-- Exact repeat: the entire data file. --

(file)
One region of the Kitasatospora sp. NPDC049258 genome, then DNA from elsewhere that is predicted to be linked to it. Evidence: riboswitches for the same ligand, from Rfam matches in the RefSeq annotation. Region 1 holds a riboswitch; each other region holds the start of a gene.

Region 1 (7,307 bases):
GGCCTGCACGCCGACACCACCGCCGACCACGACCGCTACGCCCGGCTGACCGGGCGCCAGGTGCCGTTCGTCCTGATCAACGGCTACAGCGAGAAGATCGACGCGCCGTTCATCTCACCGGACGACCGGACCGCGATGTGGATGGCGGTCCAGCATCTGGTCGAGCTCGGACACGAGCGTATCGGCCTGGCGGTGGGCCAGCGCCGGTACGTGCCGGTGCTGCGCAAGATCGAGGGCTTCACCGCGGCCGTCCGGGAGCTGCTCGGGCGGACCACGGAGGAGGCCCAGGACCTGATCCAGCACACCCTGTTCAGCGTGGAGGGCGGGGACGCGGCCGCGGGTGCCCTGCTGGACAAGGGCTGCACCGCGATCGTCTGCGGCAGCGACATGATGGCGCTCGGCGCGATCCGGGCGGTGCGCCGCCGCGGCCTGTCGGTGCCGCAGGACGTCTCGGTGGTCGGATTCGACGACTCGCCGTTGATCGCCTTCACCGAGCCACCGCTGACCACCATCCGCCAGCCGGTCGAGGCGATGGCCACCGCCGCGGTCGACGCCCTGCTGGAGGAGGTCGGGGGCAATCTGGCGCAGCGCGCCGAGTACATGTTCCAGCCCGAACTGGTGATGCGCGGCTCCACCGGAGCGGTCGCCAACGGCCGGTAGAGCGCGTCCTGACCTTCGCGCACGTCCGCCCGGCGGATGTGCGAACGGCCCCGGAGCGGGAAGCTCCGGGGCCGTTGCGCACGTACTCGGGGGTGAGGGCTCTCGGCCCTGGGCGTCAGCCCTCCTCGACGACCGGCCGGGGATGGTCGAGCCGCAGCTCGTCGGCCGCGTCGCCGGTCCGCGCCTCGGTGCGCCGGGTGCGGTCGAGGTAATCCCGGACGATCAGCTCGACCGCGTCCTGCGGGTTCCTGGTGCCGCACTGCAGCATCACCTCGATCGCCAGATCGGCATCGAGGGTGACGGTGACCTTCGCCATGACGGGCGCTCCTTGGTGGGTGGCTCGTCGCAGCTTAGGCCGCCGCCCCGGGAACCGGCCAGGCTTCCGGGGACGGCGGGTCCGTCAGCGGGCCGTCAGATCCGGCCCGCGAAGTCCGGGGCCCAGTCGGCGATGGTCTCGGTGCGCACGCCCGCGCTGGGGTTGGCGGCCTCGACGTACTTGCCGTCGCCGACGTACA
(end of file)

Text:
One region of the Kitasatospora sp. NPDC049258 genome, then DNA from elsewhere that is predicted to be linked to it. Evidence: riboswitches for the same ligand, from Rfam matches in the RefSeq annotation. Region 1 holds a riboswitch; each other region holds the start of a gene.

Region 1 (7,307 bases):
GGCCTGCACGCCGACACCACCGCCGACCACGACCGCTACGCCCGGCTGACCGGGCGCCAGGTGCCGTTCGTCCTGATCAACGGCTACAGCGAGAAGATCGACGCGCCGTTCATCTCACCGGACGACCGGACCGCGATGTGGATGGCGGTCCAGCATCTGGTCGAGCTCGGACACGAGCGTATCGGCCTGGCGGTGGGCCAGCGCCGGTACGTGCCGGTGCTGCGCAAGATCGAGGGCTTCACCGCGGCCGTCCGGGAGCTGCTCGGGCGGACCACGGAGGAGGCCCAGGACCTGATCCAGCACACCCTGTTCAGCGTGGAGGGCGGGGACGCGGCCGCGGGTGCCCTGCTGGACAAGGGCTGCACCGCGATCGTCTGCGGCAGCGACATGATGGCGCTCGGCGCGATCCGGGCGGTGCGCCGCCGCGGCCTGTCGGTGCCGCAGGACGTCTCGGTGGTCGGATTCGACGACTCGCCGTTGATCGCCTTCACCGAGCCACCGCTGACCACCATCCGCCAGCCGGTCGAGGCGATGGCCACCGCCGCGGTCGACGCCCTGCTGGAGGAGGTCGGGGGCAATCTGGCGCAGCGCGCCGAGTACATGTTCCAGCCCGAACTGGTGATGCGCGGCTCCACCGGAGCGGTCGCCAACGGCCGGTAGAGCGCGTCCTGACCTTCGCGCACGTCCGCCCGGCGGATGTGCGAACGGCCCCGGAGCGGGAAGCTCCGGGGCCGTTGCGCACGTACTCGGGGGTGAGGGCTCTCGGCCCTGGGCGTCAGCCCTCCTCGACGACCGGCCGGGGATGGTCGAGCCGCAGCTCGTCGGCCGCGTCGCCGGTCCGCGCCTCGGTGCGCCGGGTGCGGTCGAGGTAATCCCGGACGATCAGCTCGACCGCGTCCTGCGGGTTCCTGGTGCCGCACTGCAGCATCACCTCGATCGCCAGATCGGCATCGAGGGTGACGGTGACCTTCGCCATGACGGGCGCTCCTTGGTGGGTGGCTCGTCGCAGCTTAGGCCGCCGCCCCGGGAACCGGCCAGGCTTCCGGGGACGGCGGGTCCGTCAGCGGGCCGTCAGATCCGGCCCGCGAAGTCCGGGGCCCAGTCGGCGATGGTCTCGGTGCGCACGCCCGCGCTGGGGTTGGCGGCCTCGACGTACTTGCCGTCGCCGACGTACA